Equally damning though, & again from the Kaptan interview, is the interference from elected AKP MPs:
In Turkey, the government intervenes in urban planning so much it’s insulting. How can the municipality make 9,000 changes [to] the city plans? For example, where a plan decision says you can build up to four floors, based on numerous scientific considerations, a politician simply crosses it out with a pen and writes “10 floors”.
As recent İstanbul history shows, such circumvention of expert knowledge can have devasting consequences. Journalist & ex-chair of the Chamber of Architects Oktay Ekinci points to the city floods of 2009 as an example, where warnings by city planners were ignored by politicians. Although not explicitly mentioned in the documentary, many an İstanbullu* will remember the flash floods that killed 31 people in Sept. 2009, with the worst of the flooding in the İkitelli business district in central İstanbul.
The standout interview throughout the film, however, has to be with the general secretary of the İstanbul Chamber of Architects, Mücella Yapıcı. More recently a leading member of the Taksim Solidarity Platform, the NGO seen as the official representative of the Gezi Park activists (not least by the Turkish police who detained & body-searched the 62-year-old campaigner in the wake of the protests), Yapıcı offers some telling insight into what’s at stake:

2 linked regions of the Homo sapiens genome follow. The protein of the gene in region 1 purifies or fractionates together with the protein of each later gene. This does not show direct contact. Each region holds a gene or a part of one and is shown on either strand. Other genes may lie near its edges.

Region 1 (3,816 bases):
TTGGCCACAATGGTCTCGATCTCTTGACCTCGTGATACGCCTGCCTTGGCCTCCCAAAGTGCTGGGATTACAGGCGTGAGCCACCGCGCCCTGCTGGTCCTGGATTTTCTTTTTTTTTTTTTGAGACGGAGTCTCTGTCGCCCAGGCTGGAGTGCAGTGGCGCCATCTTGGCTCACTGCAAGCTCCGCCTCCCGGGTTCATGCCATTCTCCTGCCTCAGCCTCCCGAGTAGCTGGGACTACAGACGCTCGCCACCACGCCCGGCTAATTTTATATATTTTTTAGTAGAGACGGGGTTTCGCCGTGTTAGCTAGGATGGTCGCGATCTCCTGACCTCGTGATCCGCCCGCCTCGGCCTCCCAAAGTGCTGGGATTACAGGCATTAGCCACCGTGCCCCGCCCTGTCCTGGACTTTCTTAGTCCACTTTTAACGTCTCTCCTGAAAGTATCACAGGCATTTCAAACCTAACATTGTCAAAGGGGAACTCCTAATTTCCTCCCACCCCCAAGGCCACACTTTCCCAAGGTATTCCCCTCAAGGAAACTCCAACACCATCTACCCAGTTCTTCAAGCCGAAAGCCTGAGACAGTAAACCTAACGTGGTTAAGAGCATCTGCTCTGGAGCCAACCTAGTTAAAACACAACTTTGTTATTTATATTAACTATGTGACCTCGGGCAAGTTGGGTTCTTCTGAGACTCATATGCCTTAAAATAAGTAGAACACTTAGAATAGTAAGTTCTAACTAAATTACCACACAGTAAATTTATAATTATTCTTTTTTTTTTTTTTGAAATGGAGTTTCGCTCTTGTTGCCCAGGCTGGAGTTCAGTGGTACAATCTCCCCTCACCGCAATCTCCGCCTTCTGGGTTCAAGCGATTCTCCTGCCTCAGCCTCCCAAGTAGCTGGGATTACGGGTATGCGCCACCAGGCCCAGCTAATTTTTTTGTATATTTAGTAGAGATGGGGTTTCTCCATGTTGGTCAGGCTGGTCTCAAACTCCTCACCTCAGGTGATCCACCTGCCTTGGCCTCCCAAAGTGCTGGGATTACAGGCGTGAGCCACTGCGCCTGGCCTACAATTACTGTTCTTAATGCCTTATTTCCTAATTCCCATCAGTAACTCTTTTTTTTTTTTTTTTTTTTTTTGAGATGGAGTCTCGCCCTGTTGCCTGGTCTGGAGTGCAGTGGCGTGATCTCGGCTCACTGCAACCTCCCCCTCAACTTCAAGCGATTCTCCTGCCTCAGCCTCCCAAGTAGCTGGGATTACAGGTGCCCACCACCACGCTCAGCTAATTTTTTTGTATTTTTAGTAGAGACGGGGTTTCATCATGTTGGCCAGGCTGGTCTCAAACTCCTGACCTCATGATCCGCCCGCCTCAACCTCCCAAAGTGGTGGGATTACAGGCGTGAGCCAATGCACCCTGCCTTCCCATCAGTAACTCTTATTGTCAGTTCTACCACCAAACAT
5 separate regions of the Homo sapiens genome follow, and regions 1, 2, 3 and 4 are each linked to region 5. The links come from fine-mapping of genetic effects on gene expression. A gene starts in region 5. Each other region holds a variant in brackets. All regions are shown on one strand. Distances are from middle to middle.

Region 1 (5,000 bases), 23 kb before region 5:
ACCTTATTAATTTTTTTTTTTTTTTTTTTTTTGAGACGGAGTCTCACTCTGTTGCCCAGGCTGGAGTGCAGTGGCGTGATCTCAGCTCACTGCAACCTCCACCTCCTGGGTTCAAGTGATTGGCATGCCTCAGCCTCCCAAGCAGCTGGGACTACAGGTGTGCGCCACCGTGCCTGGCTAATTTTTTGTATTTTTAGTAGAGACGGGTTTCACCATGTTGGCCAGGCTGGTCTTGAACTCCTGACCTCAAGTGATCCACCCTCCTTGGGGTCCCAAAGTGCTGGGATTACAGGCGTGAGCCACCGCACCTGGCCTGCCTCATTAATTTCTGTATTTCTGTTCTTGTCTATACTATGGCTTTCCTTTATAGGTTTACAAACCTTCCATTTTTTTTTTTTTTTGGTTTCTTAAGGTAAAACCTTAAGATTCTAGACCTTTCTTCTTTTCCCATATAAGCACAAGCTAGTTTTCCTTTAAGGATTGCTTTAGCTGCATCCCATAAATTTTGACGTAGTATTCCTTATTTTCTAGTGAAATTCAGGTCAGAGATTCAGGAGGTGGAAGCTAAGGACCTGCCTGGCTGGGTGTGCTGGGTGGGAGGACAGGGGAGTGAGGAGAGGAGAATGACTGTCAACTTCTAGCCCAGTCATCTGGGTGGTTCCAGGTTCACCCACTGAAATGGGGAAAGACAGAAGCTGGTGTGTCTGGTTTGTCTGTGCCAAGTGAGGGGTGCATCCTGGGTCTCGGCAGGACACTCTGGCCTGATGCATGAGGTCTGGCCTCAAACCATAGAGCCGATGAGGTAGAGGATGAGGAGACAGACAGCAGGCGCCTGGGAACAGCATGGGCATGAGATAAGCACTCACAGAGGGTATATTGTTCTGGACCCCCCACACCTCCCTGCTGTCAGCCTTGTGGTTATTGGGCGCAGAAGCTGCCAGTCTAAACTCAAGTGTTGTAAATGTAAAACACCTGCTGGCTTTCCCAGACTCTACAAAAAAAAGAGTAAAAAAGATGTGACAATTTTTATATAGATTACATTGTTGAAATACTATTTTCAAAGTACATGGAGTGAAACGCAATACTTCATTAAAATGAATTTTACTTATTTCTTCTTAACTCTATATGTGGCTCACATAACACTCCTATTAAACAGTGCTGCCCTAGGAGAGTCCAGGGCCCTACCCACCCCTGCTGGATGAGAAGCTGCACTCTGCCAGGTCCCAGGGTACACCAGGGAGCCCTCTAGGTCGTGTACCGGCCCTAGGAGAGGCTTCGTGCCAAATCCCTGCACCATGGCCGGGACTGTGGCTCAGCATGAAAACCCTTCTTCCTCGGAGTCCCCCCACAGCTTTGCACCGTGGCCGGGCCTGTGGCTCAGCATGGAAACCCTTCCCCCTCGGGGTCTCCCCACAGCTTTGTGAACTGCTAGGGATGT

The mega-investments that foreign investors can’t perform in their home countries due to their democratic processes are all brought here. I’d like to pose a question: Can you build a hotel in Central Park in New York? No! Because people know that this space is needed for the city to breathe. It is needed for the rain water to reach the soil, even if you don’t go there. But here, we think it is modern to build parking lots underneath parks. We lose all the land’s soil, and we think it’s ecological to plant trees on balconies. We build houses in the forest. We construct fake ponds with underground water. We remove all of the soil and raise rabbits in one foot of soil. We call this natural life. Then we call shanty towns inhumane, demolish them, and replace them with concrete Faraday cages. It’s incomprehensible. Even if this doesn’t lead us to a crisis, this city will eventually kill us.
At just over 90 minutes, the issues covered & connected in Azem’s documentary herald nothing short of a doom-laden conclusion. This is a must-see movie, not just for the citizens of İstanbul or even Turkey, but for anyone interested in the origins of what drove 50 or so environmental activists, the director among them, to pitch tents in Gezi Park on 27 May of this year. Filmed in 2010, the roots of the nationwide anti-government protests dominating 2013 are more than apparent in this prescient film. Listen to the final scenes of people marching on the streets, protesting against forced evictions, demolitions & redevelopment, & there’s a familiar cry among the slogans: Resist İstanbul!
‘Ekümenopolis’ is more than a history lesson. Winner of the Human Rights Award at the 2011 Sarajevo Film Festival, it is a prophet for action against shortsighted governance which is tearing the fabric of nature & society apart. Indeed, the film’s own synopsis has it right:
Ecological limits have been surpassed. Economic limits have been surpassed. Population limits have been surpassed. Social cohesion has been lost. Here is the picture of neoliberal urbanism.
EKÜMENOPOLİS: The Trailer (with English subtitles)
Better still, the full documentary can be found here, also with English subs. (Make sure captions are turned on.)
*Turkish for inhabitant of İstanbul. As in Londoner, New Yorker etc.
How One Istanbul Filmmaker Foresaw the Gezi Protests — David Lepeska
Ekümenopolis — Official Website, in English & Turkish